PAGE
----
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Go Wizardry

All About the Many Aspects of Go
We have millions of friends around the world... and they all play go!

Effective Go Promotion

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When I first learned how to play go, the game was virtually unknown in the United States. There were few go clubs, and only a handful of books had been published about go in English. We have come a long way since then. It might be interesting to take a glance back at the major promotional developments that got things to this point.

Of course, go is the national game of Japan. The Japanese love go and are proud of the long line of genius players that figure in the history of the game over hundreds of years in their country. Consequently, they are eager to have others around the world learn about go in Japan and its relation to Japanese culture.

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The Nihon Ki-in (Japanese Go Association) launched the monthly magazine Go Review in 1962 as a major effort to promote go internationally. It was originally published in both English and German so as to appeal to European readers as well as speakers of English. It is interesting to consider that Japan had only signed a formal peace treaty with the US in 1954, and the country was still devastated from the war. It was only in 1964, when the Japanese hosted the Summer Olympics in Tokyo, that Japan was considered to have rejoined the international community as a full-fledged member. So the Japanese advanced go into the rest of the world before it took its own place culturally.

There was a treasure trove of material about go published in every issue of Go Review. The articles offered top level analysis, but they were often crudely translated. Still, people intrigued about the game were glad to have the chance to glimpse the world of professional go. Every month there was a feature article about a major title match game, such as from the Meijin or Honinbo tournaments, as well as many others. It was also great to be able to learn more about the major players, like Sakata Eio, Fujisawa Shuko and Go Seigen. Up and coming young players, such as Rin Kaiho, Kato Masao and Cho Chikun, were also introduced to the rest of the world through Go Review.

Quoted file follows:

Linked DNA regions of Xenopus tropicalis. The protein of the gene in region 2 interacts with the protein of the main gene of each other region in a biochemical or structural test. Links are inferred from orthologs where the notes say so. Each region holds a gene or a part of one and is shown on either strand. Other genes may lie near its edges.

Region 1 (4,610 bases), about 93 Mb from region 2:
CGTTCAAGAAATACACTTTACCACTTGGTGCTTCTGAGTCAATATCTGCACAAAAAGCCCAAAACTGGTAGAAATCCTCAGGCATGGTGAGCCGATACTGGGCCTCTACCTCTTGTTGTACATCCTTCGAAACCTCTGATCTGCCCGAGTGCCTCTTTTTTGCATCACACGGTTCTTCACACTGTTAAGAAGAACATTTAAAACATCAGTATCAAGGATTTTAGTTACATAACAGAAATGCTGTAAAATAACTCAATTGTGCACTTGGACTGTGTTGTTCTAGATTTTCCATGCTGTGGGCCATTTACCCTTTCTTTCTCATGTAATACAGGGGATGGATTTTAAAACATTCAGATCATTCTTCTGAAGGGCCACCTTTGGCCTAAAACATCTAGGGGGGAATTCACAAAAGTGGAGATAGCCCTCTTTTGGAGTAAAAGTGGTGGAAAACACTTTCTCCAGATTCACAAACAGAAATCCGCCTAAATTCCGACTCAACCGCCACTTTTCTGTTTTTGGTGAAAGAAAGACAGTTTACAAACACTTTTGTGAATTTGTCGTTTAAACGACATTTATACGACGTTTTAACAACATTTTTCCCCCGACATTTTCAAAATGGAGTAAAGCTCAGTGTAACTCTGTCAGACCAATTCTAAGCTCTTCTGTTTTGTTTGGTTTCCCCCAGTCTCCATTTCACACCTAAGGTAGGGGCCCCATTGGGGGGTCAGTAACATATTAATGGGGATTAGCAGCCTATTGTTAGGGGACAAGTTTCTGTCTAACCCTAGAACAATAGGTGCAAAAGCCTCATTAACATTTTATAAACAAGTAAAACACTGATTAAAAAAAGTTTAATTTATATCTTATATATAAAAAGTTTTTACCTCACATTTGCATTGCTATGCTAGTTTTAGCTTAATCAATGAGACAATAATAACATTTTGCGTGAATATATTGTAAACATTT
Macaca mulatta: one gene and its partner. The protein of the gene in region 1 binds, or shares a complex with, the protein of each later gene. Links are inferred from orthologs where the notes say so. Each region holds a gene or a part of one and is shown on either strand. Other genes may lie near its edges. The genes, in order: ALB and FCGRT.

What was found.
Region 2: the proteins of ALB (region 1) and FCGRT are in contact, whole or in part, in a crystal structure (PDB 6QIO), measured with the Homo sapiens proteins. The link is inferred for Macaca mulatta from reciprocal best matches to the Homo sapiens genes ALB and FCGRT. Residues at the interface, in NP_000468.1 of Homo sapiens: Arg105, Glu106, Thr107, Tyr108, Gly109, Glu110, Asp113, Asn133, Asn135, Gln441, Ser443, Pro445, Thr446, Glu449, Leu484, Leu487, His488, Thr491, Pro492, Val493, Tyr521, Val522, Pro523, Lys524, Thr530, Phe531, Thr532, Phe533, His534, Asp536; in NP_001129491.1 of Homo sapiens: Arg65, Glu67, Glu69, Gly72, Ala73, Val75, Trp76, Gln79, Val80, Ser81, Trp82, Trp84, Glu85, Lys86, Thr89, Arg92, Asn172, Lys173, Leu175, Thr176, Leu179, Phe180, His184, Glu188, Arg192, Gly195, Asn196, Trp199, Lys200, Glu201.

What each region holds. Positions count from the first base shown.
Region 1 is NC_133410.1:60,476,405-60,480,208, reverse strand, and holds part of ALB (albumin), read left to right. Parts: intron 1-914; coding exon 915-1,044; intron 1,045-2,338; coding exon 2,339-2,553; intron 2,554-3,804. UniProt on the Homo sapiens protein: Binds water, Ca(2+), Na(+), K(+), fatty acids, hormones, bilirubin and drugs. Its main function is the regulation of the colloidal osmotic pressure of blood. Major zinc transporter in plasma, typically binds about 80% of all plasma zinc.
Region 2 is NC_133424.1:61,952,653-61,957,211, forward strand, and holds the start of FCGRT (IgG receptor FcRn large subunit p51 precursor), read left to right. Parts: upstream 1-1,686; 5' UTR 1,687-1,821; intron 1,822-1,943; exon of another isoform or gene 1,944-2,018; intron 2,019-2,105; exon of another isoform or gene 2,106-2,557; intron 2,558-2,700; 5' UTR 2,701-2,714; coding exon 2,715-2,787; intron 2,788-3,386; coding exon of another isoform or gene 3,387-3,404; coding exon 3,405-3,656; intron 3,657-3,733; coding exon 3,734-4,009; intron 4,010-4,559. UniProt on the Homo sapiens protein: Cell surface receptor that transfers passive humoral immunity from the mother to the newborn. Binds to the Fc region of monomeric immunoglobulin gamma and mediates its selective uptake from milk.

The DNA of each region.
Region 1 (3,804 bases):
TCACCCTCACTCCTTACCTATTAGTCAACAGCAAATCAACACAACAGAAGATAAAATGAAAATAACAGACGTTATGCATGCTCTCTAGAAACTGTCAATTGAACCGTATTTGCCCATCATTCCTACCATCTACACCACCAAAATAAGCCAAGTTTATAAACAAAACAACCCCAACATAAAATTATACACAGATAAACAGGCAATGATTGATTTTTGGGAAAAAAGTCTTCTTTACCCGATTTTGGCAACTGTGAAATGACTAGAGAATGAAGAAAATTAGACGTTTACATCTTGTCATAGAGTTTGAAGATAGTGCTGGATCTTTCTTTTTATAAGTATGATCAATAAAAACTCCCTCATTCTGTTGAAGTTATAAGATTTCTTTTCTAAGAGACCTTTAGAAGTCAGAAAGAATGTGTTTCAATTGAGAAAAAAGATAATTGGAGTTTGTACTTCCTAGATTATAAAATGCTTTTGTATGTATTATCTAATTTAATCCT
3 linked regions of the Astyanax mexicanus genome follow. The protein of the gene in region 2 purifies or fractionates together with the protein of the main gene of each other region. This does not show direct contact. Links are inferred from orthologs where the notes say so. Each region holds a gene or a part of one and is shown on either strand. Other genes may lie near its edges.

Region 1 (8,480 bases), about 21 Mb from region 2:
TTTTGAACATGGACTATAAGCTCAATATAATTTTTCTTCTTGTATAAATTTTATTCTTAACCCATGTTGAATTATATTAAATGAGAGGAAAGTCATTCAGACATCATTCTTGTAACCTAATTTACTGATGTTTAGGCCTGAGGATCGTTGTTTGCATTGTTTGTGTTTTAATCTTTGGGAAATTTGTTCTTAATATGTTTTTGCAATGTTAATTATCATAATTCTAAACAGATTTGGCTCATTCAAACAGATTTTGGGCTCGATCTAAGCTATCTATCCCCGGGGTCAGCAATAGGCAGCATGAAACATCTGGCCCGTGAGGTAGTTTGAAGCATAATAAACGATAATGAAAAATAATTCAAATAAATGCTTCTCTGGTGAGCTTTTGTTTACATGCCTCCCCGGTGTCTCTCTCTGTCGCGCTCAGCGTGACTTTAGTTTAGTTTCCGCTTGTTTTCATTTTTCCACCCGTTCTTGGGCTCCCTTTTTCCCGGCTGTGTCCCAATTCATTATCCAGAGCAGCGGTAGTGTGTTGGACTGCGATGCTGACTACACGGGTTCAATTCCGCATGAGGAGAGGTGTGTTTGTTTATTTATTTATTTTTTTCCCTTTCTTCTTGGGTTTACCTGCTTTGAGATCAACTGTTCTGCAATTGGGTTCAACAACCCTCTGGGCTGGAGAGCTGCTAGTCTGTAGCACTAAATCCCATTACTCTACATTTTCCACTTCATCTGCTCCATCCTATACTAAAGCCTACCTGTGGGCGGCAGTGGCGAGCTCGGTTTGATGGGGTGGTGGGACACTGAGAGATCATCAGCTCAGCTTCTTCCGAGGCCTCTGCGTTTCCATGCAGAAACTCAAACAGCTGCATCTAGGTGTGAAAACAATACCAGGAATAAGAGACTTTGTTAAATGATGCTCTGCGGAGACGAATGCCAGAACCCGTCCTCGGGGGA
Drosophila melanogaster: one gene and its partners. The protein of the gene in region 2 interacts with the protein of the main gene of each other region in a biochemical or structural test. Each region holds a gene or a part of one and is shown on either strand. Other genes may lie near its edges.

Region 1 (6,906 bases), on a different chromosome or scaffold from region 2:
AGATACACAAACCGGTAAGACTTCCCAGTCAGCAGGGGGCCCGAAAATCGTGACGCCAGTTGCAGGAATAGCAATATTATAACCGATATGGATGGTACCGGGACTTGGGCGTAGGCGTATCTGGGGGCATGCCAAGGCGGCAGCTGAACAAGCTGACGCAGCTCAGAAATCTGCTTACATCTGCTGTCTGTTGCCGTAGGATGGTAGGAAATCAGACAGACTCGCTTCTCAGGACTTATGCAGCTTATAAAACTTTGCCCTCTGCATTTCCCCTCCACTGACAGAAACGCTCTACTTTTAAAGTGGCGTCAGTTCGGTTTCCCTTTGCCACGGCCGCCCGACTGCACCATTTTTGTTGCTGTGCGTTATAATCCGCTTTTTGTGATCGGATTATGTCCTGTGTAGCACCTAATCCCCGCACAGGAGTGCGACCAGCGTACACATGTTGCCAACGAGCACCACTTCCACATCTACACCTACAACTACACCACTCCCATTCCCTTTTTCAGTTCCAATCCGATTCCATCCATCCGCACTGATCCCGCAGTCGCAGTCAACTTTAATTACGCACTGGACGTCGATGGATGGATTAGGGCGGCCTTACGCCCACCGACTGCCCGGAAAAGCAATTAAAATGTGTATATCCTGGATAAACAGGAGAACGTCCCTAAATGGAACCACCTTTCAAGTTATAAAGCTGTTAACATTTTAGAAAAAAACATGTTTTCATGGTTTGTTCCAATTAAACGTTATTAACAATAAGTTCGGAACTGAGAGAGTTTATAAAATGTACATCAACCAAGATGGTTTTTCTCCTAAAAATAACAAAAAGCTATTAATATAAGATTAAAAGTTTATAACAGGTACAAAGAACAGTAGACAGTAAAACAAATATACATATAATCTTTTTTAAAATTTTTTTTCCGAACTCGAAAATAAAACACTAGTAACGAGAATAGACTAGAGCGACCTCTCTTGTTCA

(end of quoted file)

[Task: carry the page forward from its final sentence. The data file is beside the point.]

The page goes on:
Therefore, it was a great disappointment to learn that Go Review was going out of existence after 1975. Not only for amateur go players around the world, but for Richard Bozulich and John Power, who had spent years publishing translations in Go Review, as well as original books. They decided to do something about it and started Go World magazine.

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Go World was in many ways a step up from Go Review, especially in terms of literate English. And John Power, as editor, made a valiant attempt to cover all of the games of the seven major title matches in Japan, along with other games, players and championships around the world. There were also instructional articles, problems and a smattering of other interesting material. I produced translations and original articles for Go World, too. But one thing that always bothered me was the academic focus of the magazine. Go is a game, and like chess in the West, it had always had a sporting aspect to it. Go World drained it of that aspect, turning it into a bloodless, intellectual exercise.